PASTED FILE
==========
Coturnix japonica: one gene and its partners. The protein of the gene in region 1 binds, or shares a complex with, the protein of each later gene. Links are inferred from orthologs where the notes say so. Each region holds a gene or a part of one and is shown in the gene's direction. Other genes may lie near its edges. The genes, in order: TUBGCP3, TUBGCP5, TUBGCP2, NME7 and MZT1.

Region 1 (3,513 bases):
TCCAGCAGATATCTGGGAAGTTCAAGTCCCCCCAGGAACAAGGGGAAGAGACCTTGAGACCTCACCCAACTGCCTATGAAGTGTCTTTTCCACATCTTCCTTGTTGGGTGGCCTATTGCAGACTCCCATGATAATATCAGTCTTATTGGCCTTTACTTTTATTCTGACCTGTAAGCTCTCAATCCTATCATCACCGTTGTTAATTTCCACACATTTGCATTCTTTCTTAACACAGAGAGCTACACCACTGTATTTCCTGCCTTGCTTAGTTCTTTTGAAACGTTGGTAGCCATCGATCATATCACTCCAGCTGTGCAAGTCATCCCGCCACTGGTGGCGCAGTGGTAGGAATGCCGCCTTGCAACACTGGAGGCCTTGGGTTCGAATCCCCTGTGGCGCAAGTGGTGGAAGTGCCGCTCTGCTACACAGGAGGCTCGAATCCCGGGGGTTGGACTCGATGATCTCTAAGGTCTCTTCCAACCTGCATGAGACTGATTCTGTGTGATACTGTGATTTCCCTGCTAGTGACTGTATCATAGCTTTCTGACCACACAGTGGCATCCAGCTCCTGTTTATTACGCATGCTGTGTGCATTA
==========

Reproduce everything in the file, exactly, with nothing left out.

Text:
Coturnix japonica: one gene and its partners. The protein of the gene in region 1 binds, or shares a complex with, the protein of each later gene. Links are inferred from orthologs where the notes say so. Each region holds a gene or a part of one and is shown in the gene's direction. Other genes may lie near its edges. The genes, in order: TUBGCP3, TUBGCP5, TUBGCP2, NME7 and MZT1.

Region 1 (3,513 bases):
TCCAGCAGATATCTGGGAAGTTCAAGTCCCCCCAGGAACAAGGGGAAGAGACCTTGAGACCTCACCCAACTGCCTATGAAGTGTCTTTTCCACATCTTCCTTGTTGGGTGGCCTATTGCAGACTCCCATGATAATATCAGTCTTATTGGCCTTTACTTTTATTCTGACCTGTAAGCTCTCAATCCTATCATCACCGTTGTTAATTTCCACACATTTGCATTCTTTCTTAACACAGAGAGCTACACCACTGTATTTCCTGCCTTGCTTAGTTCTTTTGAAACGTTGGTAGCCATCGATCATATCACTCCAGCTGTGCAAGTCATCCCGCCACTGGTGGCGCAGTGGTAGGAATGCCGCCTTGCAACACTGGAGGCCTTGGGTTCGAATCCCCTGTGGCGCAAGTGGTGGAAGTGCCGCTCTGCTACACAGGAGGCTCGAATCCCGGGGGTTGGACTCGATGATCTCTAAGGTCTCTTCCAACCTGCATGAGACTGATTCTGTGTGATACTGTGATTTCCCTGCTAGTGACTGTATCATAGCTTTCTGACCACACAGTGGCATCCAGCTCCTGTTTATTACGCATGCTGTGTGCATTA